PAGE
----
This is the film that made me a science fiction and fantasy lover. Not only that, but a lover of cinema.
I must have been about 5 or 6 years old when I first saw this, and in the full swing of my compulsory childhood dinosaur phase. It completely changed my life, and opened my eyes to the future of filmmaking.
And not just my awe-inspired self, apparently. On its release in 1993, it managed to gross over $914 million, making it the most financially successful film to date, even surpassing Spielberg’s other considered masterpiece, E.T., and winning three Academy Awards – two for effects and one for sound. Even now it remains in the top 20 highest-grossing films of all time – a sure sign of its stability.
The film is an adaptation of Michael Crichton’s 1990 bestselling novel, Jurassic Park, and the use of advanced technology to extract dinosaur DNA from inside amber-imprisoned mosquitoes and clone them, bringing them back to life. The vision of wealthy entrepreneur and dinosaur enthusiast John Hammond is brought to life on the fictional Costa Rican island of Isla Nublar, where a prehistoric safari ride is built. The ensemble cast are brought together by Hammond to review the park before it is opened to the general public, including a sceptic paleontologist Alan Grant (Sam Neill) and his partner Ellie Satler (Laura Dern); neurotic chaotician Ian Malcolm (Jeff Goldblum) and Hammond’s grandchildren (Joseph Mazzello and Ariana Richards). When an employee of a rival organisation shuts down the security and steals an embryo the residents run free, and the visitors are faced with a hungry, razor-toothed, alien terror.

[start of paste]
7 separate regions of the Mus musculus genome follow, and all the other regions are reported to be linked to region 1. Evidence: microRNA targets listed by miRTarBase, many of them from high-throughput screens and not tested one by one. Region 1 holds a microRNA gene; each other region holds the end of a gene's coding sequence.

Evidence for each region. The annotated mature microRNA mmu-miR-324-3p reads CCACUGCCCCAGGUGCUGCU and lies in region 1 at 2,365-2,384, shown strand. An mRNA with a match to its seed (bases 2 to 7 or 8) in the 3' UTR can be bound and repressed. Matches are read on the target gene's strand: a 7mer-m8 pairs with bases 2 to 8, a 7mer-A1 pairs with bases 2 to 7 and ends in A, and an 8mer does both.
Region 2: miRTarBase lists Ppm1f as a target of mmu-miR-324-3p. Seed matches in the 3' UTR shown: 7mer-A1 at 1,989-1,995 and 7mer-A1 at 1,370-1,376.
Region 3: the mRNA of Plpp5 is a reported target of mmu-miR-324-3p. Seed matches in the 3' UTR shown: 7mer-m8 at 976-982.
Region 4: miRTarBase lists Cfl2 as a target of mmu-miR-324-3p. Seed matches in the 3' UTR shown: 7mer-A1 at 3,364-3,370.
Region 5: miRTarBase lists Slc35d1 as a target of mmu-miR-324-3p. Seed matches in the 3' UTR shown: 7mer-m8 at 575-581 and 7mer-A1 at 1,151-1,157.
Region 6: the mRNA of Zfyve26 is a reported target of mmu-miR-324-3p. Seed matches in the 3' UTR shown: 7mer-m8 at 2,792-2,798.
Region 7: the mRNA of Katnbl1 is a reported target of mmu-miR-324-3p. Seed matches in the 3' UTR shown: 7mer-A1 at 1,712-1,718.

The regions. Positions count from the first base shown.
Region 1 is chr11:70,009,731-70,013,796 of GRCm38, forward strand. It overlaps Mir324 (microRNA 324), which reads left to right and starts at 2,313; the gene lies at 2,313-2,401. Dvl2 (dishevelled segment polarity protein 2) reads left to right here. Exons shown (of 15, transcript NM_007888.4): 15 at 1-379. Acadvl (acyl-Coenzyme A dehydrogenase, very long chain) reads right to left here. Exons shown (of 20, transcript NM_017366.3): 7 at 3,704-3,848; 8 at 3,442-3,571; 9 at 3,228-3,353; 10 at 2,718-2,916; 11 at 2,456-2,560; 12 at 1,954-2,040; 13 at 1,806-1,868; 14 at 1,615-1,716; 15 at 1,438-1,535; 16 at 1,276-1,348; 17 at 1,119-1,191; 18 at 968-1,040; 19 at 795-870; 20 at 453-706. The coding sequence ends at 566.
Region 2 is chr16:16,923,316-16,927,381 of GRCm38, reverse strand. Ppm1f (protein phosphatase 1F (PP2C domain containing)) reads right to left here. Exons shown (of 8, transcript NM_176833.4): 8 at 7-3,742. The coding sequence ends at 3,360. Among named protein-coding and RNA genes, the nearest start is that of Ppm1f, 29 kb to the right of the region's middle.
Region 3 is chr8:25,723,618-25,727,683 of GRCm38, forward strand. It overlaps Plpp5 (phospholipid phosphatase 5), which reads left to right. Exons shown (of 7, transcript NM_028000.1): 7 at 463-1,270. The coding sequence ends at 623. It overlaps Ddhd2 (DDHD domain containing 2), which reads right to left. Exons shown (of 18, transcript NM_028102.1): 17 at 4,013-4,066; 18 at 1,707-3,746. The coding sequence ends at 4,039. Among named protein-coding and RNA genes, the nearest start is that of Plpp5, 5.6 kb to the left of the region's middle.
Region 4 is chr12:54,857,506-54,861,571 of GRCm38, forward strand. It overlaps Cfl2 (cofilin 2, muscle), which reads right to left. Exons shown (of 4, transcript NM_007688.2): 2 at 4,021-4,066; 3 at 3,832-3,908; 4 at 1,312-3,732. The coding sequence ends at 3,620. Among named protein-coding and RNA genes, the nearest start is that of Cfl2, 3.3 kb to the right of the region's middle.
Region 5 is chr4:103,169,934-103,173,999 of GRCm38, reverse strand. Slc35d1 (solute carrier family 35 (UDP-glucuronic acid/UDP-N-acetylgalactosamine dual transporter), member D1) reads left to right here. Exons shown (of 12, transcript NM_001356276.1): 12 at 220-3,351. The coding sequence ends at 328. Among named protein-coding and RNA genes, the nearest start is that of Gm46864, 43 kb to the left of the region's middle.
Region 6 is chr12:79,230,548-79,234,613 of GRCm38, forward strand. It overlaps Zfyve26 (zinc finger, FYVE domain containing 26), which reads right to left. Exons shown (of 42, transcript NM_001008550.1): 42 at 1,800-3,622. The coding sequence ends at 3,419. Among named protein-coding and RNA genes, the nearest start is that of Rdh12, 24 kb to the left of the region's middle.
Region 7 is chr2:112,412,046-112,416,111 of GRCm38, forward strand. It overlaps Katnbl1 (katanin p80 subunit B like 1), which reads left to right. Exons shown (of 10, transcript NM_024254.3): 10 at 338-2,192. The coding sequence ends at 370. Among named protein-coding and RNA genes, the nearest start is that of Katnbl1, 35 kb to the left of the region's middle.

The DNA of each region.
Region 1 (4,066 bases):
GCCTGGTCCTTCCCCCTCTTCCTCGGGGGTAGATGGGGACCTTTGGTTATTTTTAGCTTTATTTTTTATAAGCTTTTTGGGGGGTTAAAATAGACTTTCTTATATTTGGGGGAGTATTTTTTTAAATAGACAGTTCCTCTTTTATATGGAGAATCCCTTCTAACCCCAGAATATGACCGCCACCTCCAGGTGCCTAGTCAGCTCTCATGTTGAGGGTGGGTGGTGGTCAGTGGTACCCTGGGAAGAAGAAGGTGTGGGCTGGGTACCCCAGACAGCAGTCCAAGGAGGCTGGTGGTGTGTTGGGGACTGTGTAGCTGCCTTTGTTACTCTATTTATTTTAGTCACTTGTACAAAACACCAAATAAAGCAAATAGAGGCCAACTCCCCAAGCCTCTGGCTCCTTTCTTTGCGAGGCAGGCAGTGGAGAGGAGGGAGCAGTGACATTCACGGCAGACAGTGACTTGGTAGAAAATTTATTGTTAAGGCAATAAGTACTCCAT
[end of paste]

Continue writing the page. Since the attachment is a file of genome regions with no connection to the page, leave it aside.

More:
Jurassic Park was a pioneer of CGI (computer generated imagery), and coupled with above-par animatronics from Stan Winston Studios, the dinosaur special effects are incredible, standing the test of time well, perhaps unlike many of its peers. The artists and animators worked closely with paleontologists to make the animals as convincing as possible, and it shows. Completely believable, suitably terrifying and sympathetic in equal amounts, when placed in the lush island habitat it is no wonder the film captured the hearts and imaginations of a generation across the world.
The actors live up to their roles well, and while there are not exactly any Academy-winning performances here, it fits well with the overall effect of the film, feeling neither over-acted nor wooden. While the grandchildren may irritate on occasion, they nevertheless give solid performances, supporting the more experienced adults well. Richard Attenborough seems ideal in the role of deluded billionaire John Hammond, and both Neill and Goldblum are delightful in their contrasting roles. While there could have been more done with character progression, the script is sharp and fast, and John Williams’ score is now one of the most recognised film theme tunes to date, on a par with Star Wars, Indiana Jones and Back to the Future. However, it is Spielberg’s direction that really cements him up there as the godfather of modern film, and this film as one of the front members of the Hollywood boom in the 80s and early 90s.
Spawning two sequels and an international franchise worth nearly $2 billion, it has inspired countless works of fiction in all types of media, so here’s to hoping that it remains a prime example of storytelling for many years to come.